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A look at Cubs trades in the expansion era: 1998

There was one really good deal made this calendar year... and at least one terrible trade.

Jon Lieber pitches for the Cubs on Opening Day 1999 in Houston
Getty Images

Few expected the Cubs to contend in 1998 after their 94-loss season in ‘97.

But that became the year of the Sosa/McGwire home run race and a tight race to the finish for the N.L. Wild Card between the Cubs, Mets and Giants, resulting in a tiebreaker game at Wrigley Field.

On the way to that postseason berth, Ed Lynch made one really, REALLY bad deal. After the season was over, he made a good one.

Here’s what happened that year.

January 20: Acquired Ray King from the Braves for Jon Ratliff

Ratliff had been the Cubs’ No. 1 pick in 1993 (24th overall). He never did much in the Cubs minors and never played for the Braves; his only MLB game was in 2000 with the A’s.

Meanwhile, King pitched in 10 games for the Cubs with a 5.28 ERA and they sent him away in a deal we’ll cover later on. King went on to be a quality middle reliever for the Brewers, Braves and Cardinals for the next several years.

The Cubs lost this deal not only because of that, but because they got negative bWAR (-0.2) from King. They should have kept him.

May 5: Acquired Don Wengert from the Padres for Ben Van Ryn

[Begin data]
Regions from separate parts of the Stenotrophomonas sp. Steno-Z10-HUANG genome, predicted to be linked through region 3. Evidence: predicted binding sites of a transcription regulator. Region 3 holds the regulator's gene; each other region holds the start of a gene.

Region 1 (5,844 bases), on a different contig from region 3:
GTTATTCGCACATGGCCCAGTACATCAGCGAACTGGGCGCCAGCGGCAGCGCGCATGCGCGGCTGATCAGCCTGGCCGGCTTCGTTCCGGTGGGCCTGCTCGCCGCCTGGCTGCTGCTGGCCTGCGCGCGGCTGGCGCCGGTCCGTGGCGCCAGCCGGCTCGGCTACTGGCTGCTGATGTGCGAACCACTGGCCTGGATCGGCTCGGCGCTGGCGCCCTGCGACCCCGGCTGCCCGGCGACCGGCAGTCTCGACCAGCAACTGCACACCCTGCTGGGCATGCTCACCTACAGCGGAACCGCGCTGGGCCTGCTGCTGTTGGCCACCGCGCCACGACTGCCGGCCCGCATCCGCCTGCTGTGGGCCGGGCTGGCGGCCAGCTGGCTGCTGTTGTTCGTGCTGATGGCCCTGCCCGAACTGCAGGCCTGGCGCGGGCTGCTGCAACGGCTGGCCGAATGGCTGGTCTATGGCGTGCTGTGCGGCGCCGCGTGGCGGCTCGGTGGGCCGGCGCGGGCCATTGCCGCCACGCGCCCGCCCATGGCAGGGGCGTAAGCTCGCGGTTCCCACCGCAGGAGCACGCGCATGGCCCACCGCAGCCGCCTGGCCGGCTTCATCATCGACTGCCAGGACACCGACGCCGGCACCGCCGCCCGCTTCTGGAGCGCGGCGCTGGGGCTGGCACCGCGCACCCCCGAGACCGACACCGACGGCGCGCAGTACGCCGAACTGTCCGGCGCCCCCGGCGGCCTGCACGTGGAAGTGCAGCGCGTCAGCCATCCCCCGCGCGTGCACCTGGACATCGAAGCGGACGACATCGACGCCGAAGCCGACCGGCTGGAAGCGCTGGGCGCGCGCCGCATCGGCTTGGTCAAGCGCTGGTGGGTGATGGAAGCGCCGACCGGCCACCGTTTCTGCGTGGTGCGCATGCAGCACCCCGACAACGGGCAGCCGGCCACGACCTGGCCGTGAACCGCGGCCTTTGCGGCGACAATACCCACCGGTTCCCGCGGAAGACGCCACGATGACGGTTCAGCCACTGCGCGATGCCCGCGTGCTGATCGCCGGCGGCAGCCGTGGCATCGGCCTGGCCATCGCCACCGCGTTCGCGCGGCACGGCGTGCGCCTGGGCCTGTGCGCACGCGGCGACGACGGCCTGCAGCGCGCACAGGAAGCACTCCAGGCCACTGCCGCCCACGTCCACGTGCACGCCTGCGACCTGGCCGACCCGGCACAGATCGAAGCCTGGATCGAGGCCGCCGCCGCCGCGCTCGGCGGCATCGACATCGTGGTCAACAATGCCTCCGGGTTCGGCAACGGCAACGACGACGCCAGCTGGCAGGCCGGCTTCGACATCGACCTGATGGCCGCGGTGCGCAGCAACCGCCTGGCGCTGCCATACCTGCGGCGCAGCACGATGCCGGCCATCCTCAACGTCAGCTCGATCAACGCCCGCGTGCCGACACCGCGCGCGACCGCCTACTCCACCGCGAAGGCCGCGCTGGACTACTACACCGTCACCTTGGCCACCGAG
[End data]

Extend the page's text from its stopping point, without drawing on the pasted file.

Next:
Wengert had been a nothing-special reliever for the A’s for a couple of years, then didn’t do much in San Diego. He didn’t do much for the Cubs, either, posting a 5.07 ERA in 20 games (six starts). Somehow he got a bit of positive bWAR (0.2) out of that.

Van Ryn pitched in just six games for the Padres with a 1.013 ERA and -0.1 bWAR, so this was a small “win” for the Cubs.

More interesting is the fact that Van Ryn claimed to be a distant descendant of the famed Dutch painter Rembrandt Van Rijn. Nothing was ever proven either way.

July 29: Acquired Matt Karchner from the White Sox for Jon Garland

Ed Lynch inscribed himself in the pantheon of Cubs GMs Making Bad Deals with this one.

Even at the time, Cubs fans screamed bloody hell about this. The Cubs were looking for... well, I have no idea what. Karchner was a mediocre middle reliever who had posted a few saves for the Sox when they were searching around for a closer. Even then, he had three blown saves in the very month of this trade and over his most recent 10 appearances before the deal he posted a 10.32 ERA and 1.853 WHIP and...

Garland, meanwhile, had been the Cubs’ No. 1 pick (10th overall) in 1997 — just one year before — and though he’d had a bit of a rough year in ‘98 in the Cubs system, he was just 18 years old! Growing pains!

Karchner spent three years with the Cubs with a 4.60 ERA and 0.1 bWAR in 58 games, and his one postseason appearance for the Cubs wound up with him serving up a grand slam to Ryan Klesko that pretty much put away Game 1 of the 1998 division series against the Braves.

Garland pitched eight years for the White Sox, gave them 18.4 bWAR, made an All-Star team and got some Cy Young votes in 2005, when he also got a World Series ring. He later pitched for the Angels, Diamondbacks, Dodgers, Padres and Rockies in a 13-year career.

This was a colossally bad trade for the Cubs.

July 31: Acquired Felix Heredia and Steve Hoff from the Marlins for Kevin Orie, Justin Speier and Todd Noel